Two things. First, I’ve blogged about the atrophy of moving image in English studies here; recently, I read another superb blog about how we’re becoming obsessed with techniques here, putting the cart before the horse. As I reach the end of my second decade of teaching, and having marked year 10 exams in which students have once again grasped that cart with both hands, I am becoming increasingly frustrated by an obsession with techniques.
Now I like techniques: I use them all the time; I’ve already used an extended metaphor and a short sentence for effect amongst others in this blog so far, and I will continue to use more. But to what extent does trying to spot techniques – never mind analyse their effect in an exam answer – inhibit students’ abilities to express their views of a text? Does it unlock the text for them? Or does the need to find techniques form a barrier to the text, a sort of culturally exclusive code which, if not mastered, will prevent them access to the inner circle of understanding? Already, KS3 and KS4 teachers spend sleepless nights worrying about how they are going to ‘build on’ the grammatical knowledge with which their year 6s are armed as they arrive at secondary school. Their nightmares are populated with terrifying scenarios in which a year 6 pupil is disgusted by their teacher’s inability to explain what a fronted adverbial is, never mind what it does.
And how important is the ability to spot techniques? As an exam marker, I am met with script after script which places its fragile faith in the understanding of acronyms – DAFOREST, IMAFOREST (can you guess what the ‘M’ means? I do – only because I saw it on the student’s script). ‘The writer uses a fact’ … they give me the fact. And then, I get this image of a candidate sitting in the middle of the exam hall thinking – ‘Now what?’ Some of the best answers that I mark come from candidates who have decided to leave the technique well alone, treat is as the imposter it can be; these students take a word or a phrase and unpack its meaning in a myriad of layers, explain how its very presence wakes the reader from their torpor.
The biggest technique in the writer’s armoury is the word. William Burroughs threatened to unlock his word horde (although he then confuses us for the rest of The Naked Lunch), and this is the rub. I’m not saying that techniques don’t matter. However, if teachers rely too much on polishing the cart before feeding the horse, then we are left with students who look but do not see.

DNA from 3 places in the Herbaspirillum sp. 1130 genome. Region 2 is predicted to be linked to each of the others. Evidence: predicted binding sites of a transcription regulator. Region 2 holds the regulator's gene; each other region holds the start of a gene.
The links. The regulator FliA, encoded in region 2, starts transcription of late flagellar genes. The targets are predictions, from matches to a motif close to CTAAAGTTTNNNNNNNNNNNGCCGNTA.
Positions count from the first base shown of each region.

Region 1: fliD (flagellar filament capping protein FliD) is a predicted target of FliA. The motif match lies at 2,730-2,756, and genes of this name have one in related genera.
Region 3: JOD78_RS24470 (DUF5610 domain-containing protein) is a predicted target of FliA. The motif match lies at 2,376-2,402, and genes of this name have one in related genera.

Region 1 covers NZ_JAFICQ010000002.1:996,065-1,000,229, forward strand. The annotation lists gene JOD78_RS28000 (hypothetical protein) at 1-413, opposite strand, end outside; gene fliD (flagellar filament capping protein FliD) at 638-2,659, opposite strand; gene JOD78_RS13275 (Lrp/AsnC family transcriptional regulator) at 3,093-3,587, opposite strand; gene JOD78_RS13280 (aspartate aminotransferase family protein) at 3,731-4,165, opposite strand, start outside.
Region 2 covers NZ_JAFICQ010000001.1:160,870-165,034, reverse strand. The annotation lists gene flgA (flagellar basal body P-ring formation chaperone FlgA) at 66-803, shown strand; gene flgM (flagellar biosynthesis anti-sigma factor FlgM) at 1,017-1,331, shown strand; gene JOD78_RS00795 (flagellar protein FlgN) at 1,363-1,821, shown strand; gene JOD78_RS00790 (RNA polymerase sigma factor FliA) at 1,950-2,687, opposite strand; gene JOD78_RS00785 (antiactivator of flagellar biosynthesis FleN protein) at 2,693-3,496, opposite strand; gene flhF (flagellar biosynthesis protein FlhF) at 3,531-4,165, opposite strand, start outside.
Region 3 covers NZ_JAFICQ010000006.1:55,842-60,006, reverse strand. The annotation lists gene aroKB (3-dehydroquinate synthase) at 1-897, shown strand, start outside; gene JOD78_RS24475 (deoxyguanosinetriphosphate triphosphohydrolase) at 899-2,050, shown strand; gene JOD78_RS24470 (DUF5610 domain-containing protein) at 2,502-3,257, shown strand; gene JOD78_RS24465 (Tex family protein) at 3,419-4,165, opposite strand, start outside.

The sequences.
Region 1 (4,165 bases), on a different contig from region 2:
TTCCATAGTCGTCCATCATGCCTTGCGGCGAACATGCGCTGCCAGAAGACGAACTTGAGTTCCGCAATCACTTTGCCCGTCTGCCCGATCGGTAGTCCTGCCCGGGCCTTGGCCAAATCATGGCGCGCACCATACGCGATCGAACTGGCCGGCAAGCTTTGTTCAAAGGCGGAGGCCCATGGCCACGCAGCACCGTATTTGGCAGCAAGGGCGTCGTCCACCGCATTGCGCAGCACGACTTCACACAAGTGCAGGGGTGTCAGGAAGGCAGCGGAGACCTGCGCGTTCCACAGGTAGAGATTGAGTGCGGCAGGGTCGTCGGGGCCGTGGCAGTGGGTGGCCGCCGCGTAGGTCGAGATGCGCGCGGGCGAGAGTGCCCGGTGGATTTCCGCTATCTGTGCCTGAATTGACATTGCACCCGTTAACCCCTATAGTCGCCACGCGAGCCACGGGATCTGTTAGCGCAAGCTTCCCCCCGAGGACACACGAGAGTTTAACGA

So is it about effects? In film studies, there is a great tip for students embarking on their micro-analysis coursework, and it is this:
“What does this sequence make me feel about characters or situations? What is happening to me as I watch this?”
What this means is: does it excite me? Does it make me feel sad, happy? Does it make me feel angry towards a particular character or situation? Does it show that a character is cruel or kind? Does it make me apprehensive? Does it make me laugh? I suppose this is our first reaction to a scene; it’s only on reflection that we start to think “how did the film make me feel this?” Once they’ve ascertained these EFFECTS, then students would start to look at how the film achieved these effects, and it was then that we could start to look closely at the rhythms, the movements, the internal structure of a scene, the way the characters acted, what happens in the frame to make us feel these emotions. I remember working with a student who was analysing the closing sequence of Inception; we watched it a couple of times and we both looked at each other and said that we felt a sense of loss, an intense feeling of sorrow. Why was this? We talked about it for a little, rewound the clip and talked some more. Was it the music? Hans Zimmer’s great score that pulsated in uncanny, swirling ripples beneath the extended shots of Di Caprio as he made his way through the airport; or was it the fact that we understood that, despite the tragedy of what had gone before and the deep sense of unease, we realised that there was some sense of redemption? Or was it a dream? Only then did we discuss how the film made us feel this way. Was it the close-ups, the eye-line matches to Cobb’s colleagues etc…
In other words, our emotional reactions to a scene are affected and influenced by (a) the narrative impetus – dramatic shifts in the film’s storyline for example; (b) the external influences – our own moods, what we expected from a film etc. But it can also depend on the moment in our lives that we see the film. I remember as a younger man watching Nic Roeg’s Don’t Look Now and being horrified by the ending; later on, as the father of two beautiful girls, it is the opening that disturbs me. Only once we have discovered what the film does to us should we start to concern ourself with the way the film is put together – structural features, micro elements such as music, editing, shot type etc. Yes, students need to know about the techniques – especially in film studies which prides itself on a deep understanding of the machinations of the film-making process; there is a place for techniques – but it’s not at the head of the table. Perhaps in the end we need to start with effects.
What’s this got to do with English? Are we getting to a stage that whenever we read a text with our students the first thing that they should do is play spot the simile, metaphor, three part list and so on? Are we giving them the time to emotionally engage with their own feelings about a text? Are we are too keen to get them to look at methods, thinking that being able to spot the metaphor or verb will open up the text and its possibilities to the reader as if by magic?